Quick Review of Where We Covered in 2012 Webinar Content: • Checklist Background and Development • Checklist Evidence • Building a Checklist Implementation Team • Origin of Checklist Items In-Person Meeting Content: • Coaching in the Operating Room • One-on-One Conversations
Poll 1: Tell Us About Your Checklist Implementation Team • We haven’t had a chance to do anything yet. • We are just starting to build an implementation team and we are identifying people to be a part of it. • We have identified some core members of the team, but we are looking for physician champions. • We have an implementation team assembled that consists of at least one administrator/quality improvement officer, anesthesiologist/CRNA, circulating nurse, scrub tech, and surgeon
Meeting the Team Jennifer Greenhalgh, RN, BSN, CNOR Director, Quality Improvement Projects South Carolina Hospital Association
Today’s Topics • The importance of modifying the checklist for your hospital • Checklist Modification 101 • Performing a “Table-Top Simulation”
Checklist Modification 101 The Next Step in Your Journey: Make Me Your Own
This Checklist Is Not . . . • An algorithm. • A tool to train people how to do their jobs. • A “tick boxing” exercise. • A monitoring tool.
This Checklist is . . . • A reminder for the surgical team to perform/discuss critical safety steps for every patient every time. • Performed as a team and read aloud. Teamworkis Hidingin the Checklist
The Basics • One size doesn’t fit all. Every hospital should modify the checklist (more than one checklist might be needed ex: Cardiac & Ambulatory Surgery). • Checklist modification creates buy-in and ownership. • The checklist is designed to promote teamwork and communication . . . don’t remove teamwork/communication items.
Brief • Each section (Before Induction of Anesthesia, Before Skin Incision, and Before the Patient Leaves the Room) should take < 1 minute. • The checklist should never take longer than the procedure. • The checklist should fit on one page.
Items That Belong On A Checklist • Things that have serious consequences if they are missed. • Things that need to be done and are commonly missed.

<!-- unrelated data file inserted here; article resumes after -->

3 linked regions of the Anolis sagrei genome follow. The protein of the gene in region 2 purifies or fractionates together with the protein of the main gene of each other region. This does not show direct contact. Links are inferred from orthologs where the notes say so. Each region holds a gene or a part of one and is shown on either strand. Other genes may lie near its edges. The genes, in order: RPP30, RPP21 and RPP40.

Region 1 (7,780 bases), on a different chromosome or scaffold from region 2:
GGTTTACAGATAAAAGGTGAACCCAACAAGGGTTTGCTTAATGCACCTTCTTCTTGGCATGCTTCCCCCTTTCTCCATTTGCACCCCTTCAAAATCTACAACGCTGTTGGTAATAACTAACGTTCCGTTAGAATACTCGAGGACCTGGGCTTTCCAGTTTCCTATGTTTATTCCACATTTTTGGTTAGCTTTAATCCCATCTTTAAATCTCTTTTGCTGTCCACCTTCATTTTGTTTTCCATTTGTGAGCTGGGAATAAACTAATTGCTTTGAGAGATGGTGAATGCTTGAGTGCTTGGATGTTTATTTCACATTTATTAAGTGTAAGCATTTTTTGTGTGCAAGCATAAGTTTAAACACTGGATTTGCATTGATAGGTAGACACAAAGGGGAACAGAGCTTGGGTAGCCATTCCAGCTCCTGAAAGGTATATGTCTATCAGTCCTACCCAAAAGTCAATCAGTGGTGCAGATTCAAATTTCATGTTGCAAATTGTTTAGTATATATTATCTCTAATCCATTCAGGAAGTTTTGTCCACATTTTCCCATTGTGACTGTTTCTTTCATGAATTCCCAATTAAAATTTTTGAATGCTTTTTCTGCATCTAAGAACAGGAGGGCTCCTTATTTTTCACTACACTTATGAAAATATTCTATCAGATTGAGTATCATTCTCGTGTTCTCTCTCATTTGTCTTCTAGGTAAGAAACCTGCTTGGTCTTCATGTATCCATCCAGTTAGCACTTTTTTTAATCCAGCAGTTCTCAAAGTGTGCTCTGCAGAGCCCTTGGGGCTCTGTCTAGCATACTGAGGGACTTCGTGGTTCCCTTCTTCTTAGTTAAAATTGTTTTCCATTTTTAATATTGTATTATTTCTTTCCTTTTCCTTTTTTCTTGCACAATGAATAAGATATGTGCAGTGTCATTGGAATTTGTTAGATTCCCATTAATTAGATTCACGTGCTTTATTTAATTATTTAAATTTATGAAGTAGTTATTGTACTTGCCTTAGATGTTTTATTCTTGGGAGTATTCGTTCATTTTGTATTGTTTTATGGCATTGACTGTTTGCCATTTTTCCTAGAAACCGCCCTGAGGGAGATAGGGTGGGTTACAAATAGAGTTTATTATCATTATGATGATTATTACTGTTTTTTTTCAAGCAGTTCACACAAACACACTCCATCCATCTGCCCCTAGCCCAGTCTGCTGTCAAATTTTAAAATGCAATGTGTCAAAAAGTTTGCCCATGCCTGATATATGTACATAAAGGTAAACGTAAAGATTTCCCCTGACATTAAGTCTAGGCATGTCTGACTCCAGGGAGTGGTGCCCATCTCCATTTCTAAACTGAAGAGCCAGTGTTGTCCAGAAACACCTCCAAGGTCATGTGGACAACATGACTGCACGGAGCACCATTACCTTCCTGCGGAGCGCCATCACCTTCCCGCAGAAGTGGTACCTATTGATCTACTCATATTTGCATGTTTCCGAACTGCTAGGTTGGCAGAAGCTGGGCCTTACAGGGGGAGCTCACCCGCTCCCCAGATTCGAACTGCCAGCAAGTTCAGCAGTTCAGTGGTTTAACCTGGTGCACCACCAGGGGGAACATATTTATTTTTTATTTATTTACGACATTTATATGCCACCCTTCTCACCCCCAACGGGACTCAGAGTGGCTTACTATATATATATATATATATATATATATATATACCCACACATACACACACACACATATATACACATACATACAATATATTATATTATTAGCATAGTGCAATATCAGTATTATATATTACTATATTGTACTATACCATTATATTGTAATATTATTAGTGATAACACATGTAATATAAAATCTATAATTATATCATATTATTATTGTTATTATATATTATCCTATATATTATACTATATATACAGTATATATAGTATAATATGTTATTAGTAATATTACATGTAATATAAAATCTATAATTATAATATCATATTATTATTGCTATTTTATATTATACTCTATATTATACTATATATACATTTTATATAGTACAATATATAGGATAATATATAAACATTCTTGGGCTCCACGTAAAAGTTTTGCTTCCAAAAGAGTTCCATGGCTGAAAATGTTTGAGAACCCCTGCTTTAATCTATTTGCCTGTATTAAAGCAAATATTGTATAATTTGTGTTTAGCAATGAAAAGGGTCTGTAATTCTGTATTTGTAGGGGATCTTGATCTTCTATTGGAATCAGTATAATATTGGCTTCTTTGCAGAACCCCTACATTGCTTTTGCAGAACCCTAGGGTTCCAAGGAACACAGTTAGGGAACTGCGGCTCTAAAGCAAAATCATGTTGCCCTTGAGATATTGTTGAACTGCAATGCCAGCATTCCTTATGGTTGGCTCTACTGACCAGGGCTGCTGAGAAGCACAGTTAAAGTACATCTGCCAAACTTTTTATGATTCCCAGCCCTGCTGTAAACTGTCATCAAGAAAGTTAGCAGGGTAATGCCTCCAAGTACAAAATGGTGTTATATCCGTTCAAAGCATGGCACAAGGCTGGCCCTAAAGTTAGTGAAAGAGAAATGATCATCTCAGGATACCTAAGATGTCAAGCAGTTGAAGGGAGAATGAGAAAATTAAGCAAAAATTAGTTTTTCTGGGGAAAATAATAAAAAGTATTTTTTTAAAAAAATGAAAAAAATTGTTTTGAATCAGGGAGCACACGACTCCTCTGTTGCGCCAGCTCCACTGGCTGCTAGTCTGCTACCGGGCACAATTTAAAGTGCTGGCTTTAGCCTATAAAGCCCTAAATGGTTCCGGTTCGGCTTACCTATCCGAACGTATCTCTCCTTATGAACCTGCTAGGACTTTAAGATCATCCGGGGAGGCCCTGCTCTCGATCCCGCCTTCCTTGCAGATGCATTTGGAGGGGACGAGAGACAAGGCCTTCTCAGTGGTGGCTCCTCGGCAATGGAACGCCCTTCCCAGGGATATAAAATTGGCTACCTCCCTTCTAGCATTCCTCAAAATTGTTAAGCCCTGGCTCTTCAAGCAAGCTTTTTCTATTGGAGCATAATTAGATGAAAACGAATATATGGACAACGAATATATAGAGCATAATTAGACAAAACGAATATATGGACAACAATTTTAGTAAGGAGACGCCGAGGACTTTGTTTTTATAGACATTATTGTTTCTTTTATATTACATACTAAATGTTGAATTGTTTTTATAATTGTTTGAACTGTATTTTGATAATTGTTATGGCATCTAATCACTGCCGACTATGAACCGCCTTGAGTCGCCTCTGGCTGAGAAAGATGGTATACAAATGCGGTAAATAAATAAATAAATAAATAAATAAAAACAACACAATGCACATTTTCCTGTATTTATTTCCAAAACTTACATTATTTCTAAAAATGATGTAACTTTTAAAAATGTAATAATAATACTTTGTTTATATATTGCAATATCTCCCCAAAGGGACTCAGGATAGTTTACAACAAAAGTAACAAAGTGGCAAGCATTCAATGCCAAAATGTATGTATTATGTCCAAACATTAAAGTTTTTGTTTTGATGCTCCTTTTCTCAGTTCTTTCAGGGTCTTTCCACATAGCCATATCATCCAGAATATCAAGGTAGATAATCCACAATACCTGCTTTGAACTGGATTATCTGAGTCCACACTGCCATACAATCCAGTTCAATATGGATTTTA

Is this a critical safety step at risk for being missed? Examples: • Pulse Oximetry • Known Allergies • Essential Imaging • Antibiotic Prophylaxis
Is this a safety step that you might not notice if it is not done? Examples: • Iodine/Tinted Prep • Antibiotic Prophylaxis
Is this item discussed at a time when all relevant team members are present? Examples: • Surgeon Briefing • Expected blood loss
Is the checklist the best way to take care of it? Examples: • Glycemic Control • Blood Pressure • Fire risk Assessment • Hair Removal • Checking Pressure Points
Can something be done about it? Examples: • Hair Removal • Hypothermia
Before you remove an item make sure to ask . . . . “If the item will not help you, will this item help anybody here?”
Modifying Blood Loss • Are blood products required and available? • What is the EBL? • Blood (or cross-match) available if needed. • Is there a need for blood products? • Blood availability confirmed. • EBL/Blood Plan
Modifying Team Introductions • We will start by introducing ourselves by name and role. • Team introductions to patient, including name and role. • Are there any unfamiliar staff in the room? Please introduce yourself by name and role.
Modifying the Safety Statement • Surgeon says: “If anyone on the team sees something that the team should know about, please speak up” • Surgeon declares: “If anyone on the team sees something that the team should know about, please speak up anytime during the procedure.” • Surgeon states, “If you see, suspect, or feel that patient care is compromised, will you speak up?” • Surgeon states, “Remember that all are free to voice any concerns at any time throughout the procedure” • Surgeon states, “Does anyone have concerns? If you think there is a problem, please speak up”
When You Modify the Checklist with Your Implementation Team: • Discuss each item on the checklist using the guidelines that we previously discussed. • Ensure that the checklist follows your current flow in the OR. • Add your hospital logo to the checklist. • Test the checklist in a “Table-top” simulation.
Table-Top Simulation • An easy way to test the words on the checklist is by saying them aloud. Many times it looks good on paper and does not reflect what you would actually say during a case. • It is easy to test the checklist outside of the OR. • It doesn’t take a lot of time. • You can learn a ton. • Testing the checklist on a small scale can prevent you from making BIG mistakes.
“Table-Top” Simulation S Anes. Machine CN A SN Conference Room or an Empty OR
Our Patient • Age - 68 yr old male • Condition – Healthy patient with a right inguinal hernia • Procedure – Right inguinal hernia repair
After The Table-Top Simulation • Debrief, how did it go? What needs to be changed to fit the flow in your ORs? • Compare your modified checklist to the document “Does Our Checklist Meet the Goals of the South Carolina Checklist Template” to ensure the checklist will make the greatest impact.
Homework • Review the checklist modification guide and South Carolina Checklist Template. • Modify the checklist with your implementation teamusing the tools that we will send you after today’s call. • Perform a table-top simulation using your modified checklist. • Compare your modified checklist to the document “Does Our Checklist Meet the Goals of the South Carolina Checklist Template” to ensure your checklist has the greatest impact.
Next Call:Testing the Checklist in the OR and Engaging Your Colleagues
Resources Website: www.safesurgery2015.org Email: email@example.com